As Wikipedia defines it, a “superyacht” is a large and luxurious pleasure vehicle. And “pleasure” is the operative word here, especially these days. In Canada, we’re ears deep in lockdowns and Covid-19. Most of us are really pining for travel again. With yachting, you can get away as far as you want. For those with the means, sailing the seas and waterways has been an effective way to escape the world during the pandemic. Just hope the Wifi doesn’t crap out.
According to this Reuters story, global business jet deliveries declined 20 per cent (644 aircraft) in 2020 due to Covid-19. According to the article, industry leaders, like General Dynamics Corp. Gulfstream, Montreal’s Bombardier Inc. and Textron do not expect a full industry recovery to pre-pandemic levels this year. There are signs of recovery, but the damage from last year is done. Planes are being de-commissioned. Some may never fly again.
Re-purposed jet engines
Yacht designer Uros Pavasovic has some thoughts about how to take advantage of that, as he explained in an interview with CNN. He’s found a creative way to make use of discarded aircraft. Pavasovic has devised a 130-meter superyacht influenced by military aircraft. It would be powered by re-purposed jet engines built into the vessel’s upper shell. His “Cobra” concept is influenced by military aircraft, almost out of a sci-fi movie.
“News of all those discarded airplanes and their perfectly functioning jet engines made me wonder how they could be re-purposed in a ‘Mad Max’-inspired, post-pandemic world,” says Pavasovic to CNN. “(It’s an) out of the box concept bordering on science fiction.” But he also insists that it’s very “buildable”.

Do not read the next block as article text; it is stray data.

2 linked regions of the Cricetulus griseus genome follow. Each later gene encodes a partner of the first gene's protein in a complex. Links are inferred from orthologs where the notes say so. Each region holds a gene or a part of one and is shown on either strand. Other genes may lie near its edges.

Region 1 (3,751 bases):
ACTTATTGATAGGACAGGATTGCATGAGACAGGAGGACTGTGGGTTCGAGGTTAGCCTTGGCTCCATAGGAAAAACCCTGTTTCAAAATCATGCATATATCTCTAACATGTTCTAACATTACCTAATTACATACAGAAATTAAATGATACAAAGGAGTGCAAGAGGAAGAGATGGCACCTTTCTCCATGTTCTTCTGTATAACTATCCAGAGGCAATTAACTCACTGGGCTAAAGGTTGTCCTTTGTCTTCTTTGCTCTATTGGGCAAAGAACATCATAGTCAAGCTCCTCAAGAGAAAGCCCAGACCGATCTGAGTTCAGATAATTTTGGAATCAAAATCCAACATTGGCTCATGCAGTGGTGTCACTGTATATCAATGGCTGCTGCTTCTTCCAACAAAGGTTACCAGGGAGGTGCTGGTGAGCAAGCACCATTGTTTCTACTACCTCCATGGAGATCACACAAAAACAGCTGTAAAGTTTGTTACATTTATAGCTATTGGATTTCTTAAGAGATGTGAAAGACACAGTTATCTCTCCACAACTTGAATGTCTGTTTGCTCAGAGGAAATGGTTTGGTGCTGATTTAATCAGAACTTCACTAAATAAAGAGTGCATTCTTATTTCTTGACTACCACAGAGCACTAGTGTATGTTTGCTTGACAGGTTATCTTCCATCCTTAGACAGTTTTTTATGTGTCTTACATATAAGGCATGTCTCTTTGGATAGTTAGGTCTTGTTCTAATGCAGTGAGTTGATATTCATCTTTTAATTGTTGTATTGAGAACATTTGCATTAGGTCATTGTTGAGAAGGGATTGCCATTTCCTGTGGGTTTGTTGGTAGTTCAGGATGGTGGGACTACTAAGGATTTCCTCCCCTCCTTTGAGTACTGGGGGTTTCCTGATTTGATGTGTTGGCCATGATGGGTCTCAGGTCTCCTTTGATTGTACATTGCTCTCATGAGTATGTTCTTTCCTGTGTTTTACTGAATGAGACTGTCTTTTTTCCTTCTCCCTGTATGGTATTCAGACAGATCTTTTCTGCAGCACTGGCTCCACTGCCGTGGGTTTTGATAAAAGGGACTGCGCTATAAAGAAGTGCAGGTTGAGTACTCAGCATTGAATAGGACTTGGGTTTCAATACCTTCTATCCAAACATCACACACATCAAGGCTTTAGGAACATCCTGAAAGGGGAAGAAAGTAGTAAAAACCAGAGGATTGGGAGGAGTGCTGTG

“It might look like science fiction, but it’s not total fantasy,” he says. “The only unreal element is that those engines (which power the generators) would be loud!” He adds that noise could be addressed by putting the jet engines in a sound insulated engine room in the hull.
“With this engine location swap, the general aesthetic and performance would still be preserved. The vertical wings would now hold satellite, communication, and navigation equipment instead,” he adds.
The Cobra also has an onboard helicopter, plus a super-sized beach club and swimming pool on the main deck. It’s a one-off project rather than a sign of the future of superyacht design, says Pavasovic, who runs London-based Pavasovic Studio. If the Cobra design were to be picked up, it would take around four years to design, engineer and build the yacht, with a likely price tag in the “hundreds of millions of dollars”.
“So far, the response has been overwhelming, especially on the creative side of the concept,” he tells CNN. “This design would only appeal to a handful of owners out there who are less concerned with chartering, and place style and speed above maximizing the space usage.”
With the number of planes earmarked for the scrapyard on the uptick, Pavasovic won’t have a shortage of jet engines and other parts to draw from.